In part because he wrapped up the Republican race so quickly, it’s almost been treated as a footnote that Mitt Romney will soon become the first member of the Church of Jesus Christ of Latter-day Saints to receive the presidential nomination of a major American political party. As the Washington Post noted in a late May article on the subject, it was an accomplishment “greeted with little fanfare. And that is just how Romney and the Church of Jesus Christ of Latter-day Saints want it.” But Mormon historian Richard Lyman Bushman was less restrained in assessing its significance:
If you look at it in a historical perspective, it’s absolutely incredible… A century-and-a-half ago, Mormons were detested as a people as well as a religion. They were thought to be primitive and crude. And now to have someone overcome all the lingering prejudice, that’s a milestone.
I wonder how many outside the LDS know the extent to which that church was persecuted in the mid-19th century. In 1838 the governor of Missouri decreed that Joseph Smith and his Saints “must be exterminated or driven from the State if necessary for the public peace.” After founding the city of Nauvoo in neighboring Illinois (and doing his own share of persecuting opponents), Smith was killed, and his followers had numerous clashes with the state militia. New leader Brigham Young led an exodus to the Utah Territory, where he was appointed governor but enjoyed a tempestuous relationship with the U.S. government (spilling into armed conflict not long before the Civil War). And that was all before outrage over church leaders’ practice of polygamy led to a kind of legal war being waged by Washington against the LDS church in the 1880s.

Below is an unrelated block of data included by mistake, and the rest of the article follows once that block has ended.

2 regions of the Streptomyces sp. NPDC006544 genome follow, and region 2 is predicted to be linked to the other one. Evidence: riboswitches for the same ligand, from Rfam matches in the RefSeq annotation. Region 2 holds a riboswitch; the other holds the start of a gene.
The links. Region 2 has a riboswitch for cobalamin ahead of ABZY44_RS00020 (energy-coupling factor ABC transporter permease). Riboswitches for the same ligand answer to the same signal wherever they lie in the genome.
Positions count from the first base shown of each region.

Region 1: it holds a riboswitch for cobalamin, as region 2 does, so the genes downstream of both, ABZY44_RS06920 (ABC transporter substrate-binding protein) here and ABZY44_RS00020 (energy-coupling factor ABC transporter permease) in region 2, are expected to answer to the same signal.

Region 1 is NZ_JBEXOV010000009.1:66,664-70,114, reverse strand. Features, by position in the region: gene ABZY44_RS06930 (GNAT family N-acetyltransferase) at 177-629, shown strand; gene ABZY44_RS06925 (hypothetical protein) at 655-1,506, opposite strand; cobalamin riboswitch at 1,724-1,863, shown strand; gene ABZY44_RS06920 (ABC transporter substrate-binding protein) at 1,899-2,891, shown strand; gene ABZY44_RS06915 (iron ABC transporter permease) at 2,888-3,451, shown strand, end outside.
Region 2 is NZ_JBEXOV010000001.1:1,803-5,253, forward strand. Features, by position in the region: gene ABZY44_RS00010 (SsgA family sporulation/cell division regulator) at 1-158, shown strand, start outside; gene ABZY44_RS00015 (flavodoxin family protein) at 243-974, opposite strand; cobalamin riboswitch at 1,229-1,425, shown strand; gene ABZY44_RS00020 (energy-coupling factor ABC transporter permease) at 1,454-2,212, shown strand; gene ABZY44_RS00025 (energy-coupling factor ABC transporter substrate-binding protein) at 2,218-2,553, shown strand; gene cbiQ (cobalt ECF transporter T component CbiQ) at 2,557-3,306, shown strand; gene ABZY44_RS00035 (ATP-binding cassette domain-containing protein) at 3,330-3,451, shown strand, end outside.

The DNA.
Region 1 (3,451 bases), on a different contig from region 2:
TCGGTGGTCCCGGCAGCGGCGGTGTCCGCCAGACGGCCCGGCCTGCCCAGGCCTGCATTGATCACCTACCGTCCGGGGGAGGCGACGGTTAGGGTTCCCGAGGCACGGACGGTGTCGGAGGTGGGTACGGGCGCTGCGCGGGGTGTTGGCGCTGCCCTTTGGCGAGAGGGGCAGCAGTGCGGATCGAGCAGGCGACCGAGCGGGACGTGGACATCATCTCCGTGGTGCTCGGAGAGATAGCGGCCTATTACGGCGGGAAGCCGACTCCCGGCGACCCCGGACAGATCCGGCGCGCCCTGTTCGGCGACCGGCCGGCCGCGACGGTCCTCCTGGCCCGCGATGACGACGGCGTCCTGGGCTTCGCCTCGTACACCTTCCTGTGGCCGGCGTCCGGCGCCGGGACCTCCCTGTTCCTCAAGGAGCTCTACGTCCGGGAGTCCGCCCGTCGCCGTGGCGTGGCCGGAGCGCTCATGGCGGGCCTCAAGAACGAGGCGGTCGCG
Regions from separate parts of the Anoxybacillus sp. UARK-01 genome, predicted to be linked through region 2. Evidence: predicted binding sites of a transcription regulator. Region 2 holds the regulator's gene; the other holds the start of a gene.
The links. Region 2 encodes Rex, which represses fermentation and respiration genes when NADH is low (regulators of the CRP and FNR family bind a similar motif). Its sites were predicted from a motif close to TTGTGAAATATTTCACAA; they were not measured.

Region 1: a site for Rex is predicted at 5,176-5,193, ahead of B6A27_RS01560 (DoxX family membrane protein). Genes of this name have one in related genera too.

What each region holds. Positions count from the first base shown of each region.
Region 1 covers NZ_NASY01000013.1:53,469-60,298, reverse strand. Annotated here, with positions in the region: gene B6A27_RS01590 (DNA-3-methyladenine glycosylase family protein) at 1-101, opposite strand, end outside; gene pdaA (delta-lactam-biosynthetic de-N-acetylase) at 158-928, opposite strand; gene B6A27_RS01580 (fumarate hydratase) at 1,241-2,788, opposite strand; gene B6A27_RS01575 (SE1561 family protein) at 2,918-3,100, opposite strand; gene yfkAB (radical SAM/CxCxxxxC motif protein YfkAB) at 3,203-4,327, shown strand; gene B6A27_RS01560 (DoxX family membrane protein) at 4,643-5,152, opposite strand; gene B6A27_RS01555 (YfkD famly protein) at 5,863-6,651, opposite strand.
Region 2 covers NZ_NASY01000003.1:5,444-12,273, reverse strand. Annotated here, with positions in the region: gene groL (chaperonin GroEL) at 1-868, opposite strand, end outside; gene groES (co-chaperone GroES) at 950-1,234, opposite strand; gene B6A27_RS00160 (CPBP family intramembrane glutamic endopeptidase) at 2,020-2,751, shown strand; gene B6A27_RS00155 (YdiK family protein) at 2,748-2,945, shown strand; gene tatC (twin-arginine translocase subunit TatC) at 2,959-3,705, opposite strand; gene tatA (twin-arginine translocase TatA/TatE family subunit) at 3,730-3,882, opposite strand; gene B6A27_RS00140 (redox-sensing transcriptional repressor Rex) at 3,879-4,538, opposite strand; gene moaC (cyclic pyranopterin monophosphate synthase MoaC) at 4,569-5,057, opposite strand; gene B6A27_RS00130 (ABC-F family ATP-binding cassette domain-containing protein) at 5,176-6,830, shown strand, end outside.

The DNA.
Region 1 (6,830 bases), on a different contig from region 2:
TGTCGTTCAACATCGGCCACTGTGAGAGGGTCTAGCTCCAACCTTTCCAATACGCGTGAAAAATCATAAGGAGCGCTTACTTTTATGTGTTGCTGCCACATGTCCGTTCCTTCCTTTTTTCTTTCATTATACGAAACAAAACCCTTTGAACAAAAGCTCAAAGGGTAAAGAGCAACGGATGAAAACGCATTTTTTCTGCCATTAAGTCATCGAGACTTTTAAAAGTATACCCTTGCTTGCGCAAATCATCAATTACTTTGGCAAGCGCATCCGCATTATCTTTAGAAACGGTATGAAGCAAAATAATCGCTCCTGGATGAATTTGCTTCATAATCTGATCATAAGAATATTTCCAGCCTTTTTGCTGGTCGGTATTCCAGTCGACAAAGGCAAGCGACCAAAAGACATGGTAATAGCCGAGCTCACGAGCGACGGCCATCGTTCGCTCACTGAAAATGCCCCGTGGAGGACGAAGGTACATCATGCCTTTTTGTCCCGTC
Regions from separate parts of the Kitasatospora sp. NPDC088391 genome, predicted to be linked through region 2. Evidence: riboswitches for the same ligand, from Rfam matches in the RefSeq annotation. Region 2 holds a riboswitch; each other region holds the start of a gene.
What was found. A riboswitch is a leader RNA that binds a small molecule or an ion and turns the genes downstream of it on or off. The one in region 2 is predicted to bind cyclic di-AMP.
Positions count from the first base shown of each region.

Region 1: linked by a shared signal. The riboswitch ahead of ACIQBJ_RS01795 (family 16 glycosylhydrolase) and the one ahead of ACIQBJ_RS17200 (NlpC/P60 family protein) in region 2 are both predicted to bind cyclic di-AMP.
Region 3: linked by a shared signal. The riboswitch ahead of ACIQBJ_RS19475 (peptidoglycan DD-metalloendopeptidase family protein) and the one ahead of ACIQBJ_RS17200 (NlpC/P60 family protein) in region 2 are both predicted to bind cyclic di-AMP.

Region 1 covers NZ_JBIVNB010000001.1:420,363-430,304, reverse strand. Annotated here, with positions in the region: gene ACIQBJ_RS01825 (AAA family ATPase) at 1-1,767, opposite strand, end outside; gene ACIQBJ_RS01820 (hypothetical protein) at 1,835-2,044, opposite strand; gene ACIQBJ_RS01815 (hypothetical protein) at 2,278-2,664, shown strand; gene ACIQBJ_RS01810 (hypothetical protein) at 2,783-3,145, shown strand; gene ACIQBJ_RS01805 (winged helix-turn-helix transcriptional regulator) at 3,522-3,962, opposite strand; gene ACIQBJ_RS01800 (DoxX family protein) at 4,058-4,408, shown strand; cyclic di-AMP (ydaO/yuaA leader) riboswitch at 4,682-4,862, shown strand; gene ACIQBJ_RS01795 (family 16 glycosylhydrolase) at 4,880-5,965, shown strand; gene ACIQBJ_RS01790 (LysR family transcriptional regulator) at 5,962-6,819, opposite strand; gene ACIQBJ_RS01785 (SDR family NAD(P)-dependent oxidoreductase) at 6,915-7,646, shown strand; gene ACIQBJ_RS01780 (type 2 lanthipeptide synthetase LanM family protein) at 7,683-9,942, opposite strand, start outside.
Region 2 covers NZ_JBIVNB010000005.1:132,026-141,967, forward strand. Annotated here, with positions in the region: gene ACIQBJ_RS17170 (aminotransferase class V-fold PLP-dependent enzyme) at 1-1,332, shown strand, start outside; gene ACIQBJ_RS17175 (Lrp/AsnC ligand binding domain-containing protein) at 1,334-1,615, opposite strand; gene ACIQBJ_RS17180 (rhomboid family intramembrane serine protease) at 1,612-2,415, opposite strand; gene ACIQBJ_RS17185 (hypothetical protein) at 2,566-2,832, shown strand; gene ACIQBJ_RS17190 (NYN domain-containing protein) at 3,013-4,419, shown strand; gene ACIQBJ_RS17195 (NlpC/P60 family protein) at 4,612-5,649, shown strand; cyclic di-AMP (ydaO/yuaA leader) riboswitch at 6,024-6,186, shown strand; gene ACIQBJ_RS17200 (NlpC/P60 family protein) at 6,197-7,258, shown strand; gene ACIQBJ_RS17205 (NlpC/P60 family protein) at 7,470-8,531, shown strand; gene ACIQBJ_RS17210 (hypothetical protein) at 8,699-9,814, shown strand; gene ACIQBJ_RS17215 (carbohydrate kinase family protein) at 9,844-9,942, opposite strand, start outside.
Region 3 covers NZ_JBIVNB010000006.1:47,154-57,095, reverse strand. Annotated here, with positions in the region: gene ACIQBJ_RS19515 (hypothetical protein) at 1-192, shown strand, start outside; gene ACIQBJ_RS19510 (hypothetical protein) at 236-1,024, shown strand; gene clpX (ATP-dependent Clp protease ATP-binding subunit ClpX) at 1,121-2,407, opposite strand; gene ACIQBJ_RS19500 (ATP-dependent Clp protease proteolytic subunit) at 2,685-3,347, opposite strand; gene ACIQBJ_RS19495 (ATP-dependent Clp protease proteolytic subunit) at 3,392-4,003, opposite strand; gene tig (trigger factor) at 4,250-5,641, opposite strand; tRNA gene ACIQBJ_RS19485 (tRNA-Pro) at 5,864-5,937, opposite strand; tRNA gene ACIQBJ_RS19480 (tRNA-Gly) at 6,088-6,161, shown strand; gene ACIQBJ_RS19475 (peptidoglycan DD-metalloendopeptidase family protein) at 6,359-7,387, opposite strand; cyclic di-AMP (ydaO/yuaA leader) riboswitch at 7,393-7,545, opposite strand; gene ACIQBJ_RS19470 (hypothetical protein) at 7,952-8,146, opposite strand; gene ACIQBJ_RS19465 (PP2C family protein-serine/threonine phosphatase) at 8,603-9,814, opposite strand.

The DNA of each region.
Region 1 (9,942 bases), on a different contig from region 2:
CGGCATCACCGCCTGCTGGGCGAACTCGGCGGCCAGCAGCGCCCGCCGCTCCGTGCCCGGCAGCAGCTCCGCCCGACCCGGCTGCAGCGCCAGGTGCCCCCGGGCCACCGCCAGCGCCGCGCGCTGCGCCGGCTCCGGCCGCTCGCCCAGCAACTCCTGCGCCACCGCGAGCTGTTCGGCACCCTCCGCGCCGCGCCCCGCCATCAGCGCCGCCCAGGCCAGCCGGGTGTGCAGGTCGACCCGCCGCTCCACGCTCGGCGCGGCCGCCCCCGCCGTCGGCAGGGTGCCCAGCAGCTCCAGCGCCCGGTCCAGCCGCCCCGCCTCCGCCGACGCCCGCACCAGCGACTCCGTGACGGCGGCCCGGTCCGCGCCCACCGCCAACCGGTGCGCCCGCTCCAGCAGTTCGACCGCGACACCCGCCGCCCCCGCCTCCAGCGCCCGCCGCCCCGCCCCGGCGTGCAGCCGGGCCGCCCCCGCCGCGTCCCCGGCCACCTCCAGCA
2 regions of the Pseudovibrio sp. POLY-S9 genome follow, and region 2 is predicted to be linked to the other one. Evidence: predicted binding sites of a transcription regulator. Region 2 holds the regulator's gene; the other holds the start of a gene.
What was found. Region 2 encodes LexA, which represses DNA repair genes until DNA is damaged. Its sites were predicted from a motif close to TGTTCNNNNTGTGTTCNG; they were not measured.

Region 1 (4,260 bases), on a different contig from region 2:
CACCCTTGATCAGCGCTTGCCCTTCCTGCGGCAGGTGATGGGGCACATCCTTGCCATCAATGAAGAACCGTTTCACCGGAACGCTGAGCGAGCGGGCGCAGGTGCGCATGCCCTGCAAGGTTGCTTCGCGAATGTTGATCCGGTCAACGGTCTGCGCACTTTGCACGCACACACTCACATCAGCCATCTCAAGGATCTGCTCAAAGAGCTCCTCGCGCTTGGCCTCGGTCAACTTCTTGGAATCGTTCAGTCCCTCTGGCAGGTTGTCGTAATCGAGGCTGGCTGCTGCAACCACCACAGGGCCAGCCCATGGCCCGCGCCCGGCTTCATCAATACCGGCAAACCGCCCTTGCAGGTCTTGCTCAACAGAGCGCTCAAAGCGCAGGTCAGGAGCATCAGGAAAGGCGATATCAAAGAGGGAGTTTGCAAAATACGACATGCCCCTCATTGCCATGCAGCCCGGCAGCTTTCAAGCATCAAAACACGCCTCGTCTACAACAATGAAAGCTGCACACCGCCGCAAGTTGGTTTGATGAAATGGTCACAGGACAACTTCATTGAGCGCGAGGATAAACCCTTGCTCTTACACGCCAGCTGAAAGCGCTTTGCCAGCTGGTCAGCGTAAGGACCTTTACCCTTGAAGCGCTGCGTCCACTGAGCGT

Even after the church renounced plural marriage in 1890… When LDS apostle Reed Smoot was elected to the U.S. Senate in 1902, it took four years of investigations and hearings before the Senate actually allowed him to take his seat, so strong was the suspicion that Mormons remained secretly polygamous and disloyal.
So to have a religious movement that, in the 19th and even 20th centuries, was talked about in mainstream conversation as something like an anti-American cult produce a candidate for the highest office in the land in the early 21st century…
Well, it speaks to the remarkable history of Mormonism, from its fascinating origins (a new world religion born under the unforgiving spotlight of modern criticism) into the 20th century, when it moved into the mainstream of American life while seeking to retain its distinctive beliefs and practices. It’s no surprise, then, that Mormonism has attracted a surge of scholarly interest in recent years. The New York Times just published a nice summary of that historiographical wave; see also the commentary on the Times piece by religious historian Paul Harvey and Mormon writer Jana Riess.
What’s most interesting to me about that body of scholarship is that it includes substantial contributions from fellow evangelicals. The Times understandably focused on John Turner, whose new biography of Brigham Young is due from Harvard University Press in a couple of months. (Having completed this book and his first, an acclaimed biography of Campus Crusade founder Bill Bright, John should really write his next book on how historians can retain the trust of the private institutions whose records they research while still maintaining critical distance.) Also worthy of mention in this respect: longtime (and soon-to-retire) Fuller Seminary president Richard Mouw, author of Talking with the Mormons: An Invitation to Evangelicals.